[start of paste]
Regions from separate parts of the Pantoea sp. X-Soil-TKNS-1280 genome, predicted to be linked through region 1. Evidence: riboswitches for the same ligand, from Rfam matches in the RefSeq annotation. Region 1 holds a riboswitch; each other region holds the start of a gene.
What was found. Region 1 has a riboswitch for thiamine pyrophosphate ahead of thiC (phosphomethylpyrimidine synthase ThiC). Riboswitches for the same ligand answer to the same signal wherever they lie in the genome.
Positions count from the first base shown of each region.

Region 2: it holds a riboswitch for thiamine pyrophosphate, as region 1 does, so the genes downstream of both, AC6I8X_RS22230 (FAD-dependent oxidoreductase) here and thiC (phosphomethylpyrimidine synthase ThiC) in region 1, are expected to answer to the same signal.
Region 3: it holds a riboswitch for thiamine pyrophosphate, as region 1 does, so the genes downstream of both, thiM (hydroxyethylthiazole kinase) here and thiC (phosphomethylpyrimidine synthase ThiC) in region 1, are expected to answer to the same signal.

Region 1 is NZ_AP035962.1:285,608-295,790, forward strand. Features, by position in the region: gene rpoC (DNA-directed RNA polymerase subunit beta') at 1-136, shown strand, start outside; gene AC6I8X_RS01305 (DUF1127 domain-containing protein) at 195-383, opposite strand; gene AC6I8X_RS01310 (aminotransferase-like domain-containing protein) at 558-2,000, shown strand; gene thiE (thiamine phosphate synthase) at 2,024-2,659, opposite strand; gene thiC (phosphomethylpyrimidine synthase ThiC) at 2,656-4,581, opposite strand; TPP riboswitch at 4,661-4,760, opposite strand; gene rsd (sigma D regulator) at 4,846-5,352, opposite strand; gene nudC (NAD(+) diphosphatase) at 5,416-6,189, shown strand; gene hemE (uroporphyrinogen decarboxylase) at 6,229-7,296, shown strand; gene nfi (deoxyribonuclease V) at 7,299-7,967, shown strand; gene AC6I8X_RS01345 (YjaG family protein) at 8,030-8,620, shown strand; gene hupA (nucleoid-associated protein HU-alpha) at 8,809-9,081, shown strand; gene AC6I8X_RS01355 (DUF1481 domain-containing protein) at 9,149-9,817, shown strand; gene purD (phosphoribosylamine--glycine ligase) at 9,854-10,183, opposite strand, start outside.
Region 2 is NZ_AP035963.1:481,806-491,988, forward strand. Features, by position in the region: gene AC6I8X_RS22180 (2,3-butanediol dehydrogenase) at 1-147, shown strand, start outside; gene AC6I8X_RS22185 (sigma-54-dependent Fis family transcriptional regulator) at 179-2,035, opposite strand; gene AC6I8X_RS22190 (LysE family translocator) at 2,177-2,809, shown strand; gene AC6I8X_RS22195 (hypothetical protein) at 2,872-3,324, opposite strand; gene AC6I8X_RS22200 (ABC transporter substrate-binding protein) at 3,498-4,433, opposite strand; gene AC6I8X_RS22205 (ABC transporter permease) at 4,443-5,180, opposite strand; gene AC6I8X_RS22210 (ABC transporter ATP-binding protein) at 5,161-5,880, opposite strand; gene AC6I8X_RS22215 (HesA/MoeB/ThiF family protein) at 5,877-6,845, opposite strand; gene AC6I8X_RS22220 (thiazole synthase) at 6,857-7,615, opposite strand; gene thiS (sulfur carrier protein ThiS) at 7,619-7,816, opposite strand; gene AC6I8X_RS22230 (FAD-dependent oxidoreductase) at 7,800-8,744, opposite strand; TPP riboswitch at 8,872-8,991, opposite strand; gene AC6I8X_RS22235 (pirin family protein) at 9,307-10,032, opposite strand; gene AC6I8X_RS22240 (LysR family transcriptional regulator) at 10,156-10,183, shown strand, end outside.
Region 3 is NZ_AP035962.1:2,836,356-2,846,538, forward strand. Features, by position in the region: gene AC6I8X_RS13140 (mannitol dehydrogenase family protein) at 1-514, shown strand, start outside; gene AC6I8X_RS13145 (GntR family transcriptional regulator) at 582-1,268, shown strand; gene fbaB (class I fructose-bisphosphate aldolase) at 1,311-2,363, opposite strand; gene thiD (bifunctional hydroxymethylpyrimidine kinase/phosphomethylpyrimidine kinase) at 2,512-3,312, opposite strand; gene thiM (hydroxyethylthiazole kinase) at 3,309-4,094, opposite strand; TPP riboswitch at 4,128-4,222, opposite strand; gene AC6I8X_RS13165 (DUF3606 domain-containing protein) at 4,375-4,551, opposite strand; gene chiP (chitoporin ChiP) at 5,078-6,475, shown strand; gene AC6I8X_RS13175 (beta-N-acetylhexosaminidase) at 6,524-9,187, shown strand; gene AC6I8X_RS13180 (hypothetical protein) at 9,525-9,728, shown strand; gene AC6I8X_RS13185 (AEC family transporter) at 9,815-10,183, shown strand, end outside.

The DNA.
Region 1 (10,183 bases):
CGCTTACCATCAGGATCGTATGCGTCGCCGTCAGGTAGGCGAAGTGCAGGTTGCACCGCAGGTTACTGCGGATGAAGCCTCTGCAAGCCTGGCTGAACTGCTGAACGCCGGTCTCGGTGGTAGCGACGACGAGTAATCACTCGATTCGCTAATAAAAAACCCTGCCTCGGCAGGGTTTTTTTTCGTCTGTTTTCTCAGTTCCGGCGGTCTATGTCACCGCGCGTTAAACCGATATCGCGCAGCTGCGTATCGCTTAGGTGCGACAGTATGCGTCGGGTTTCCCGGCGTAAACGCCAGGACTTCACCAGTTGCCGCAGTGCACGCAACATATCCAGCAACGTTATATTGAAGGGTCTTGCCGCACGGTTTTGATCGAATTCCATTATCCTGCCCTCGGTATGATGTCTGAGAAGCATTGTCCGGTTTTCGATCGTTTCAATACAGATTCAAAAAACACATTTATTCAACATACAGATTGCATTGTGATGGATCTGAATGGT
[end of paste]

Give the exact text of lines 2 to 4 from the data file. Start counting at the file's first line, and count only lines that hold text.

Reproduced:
What was found. Region 1 has a riboswitch for thiamine pyrophosphate ahead of thiC (phosphomethylpyrimidine synthase ThiC). Riboswitches for the same ligand answer to the same signal wherever they lie in the genome.
Positions count from the first base shown of each region.

Region 2: it holds a riboswitch for thiamine pyrophosphate, as region 1 does, so the genes downstream of both, AC6I8X_RS22230 (FAD-dependent oxidoreductase) here and thiC (phosphomethylpyrimidine synthase ThiC) in region 1, are expected to answer to the same signal.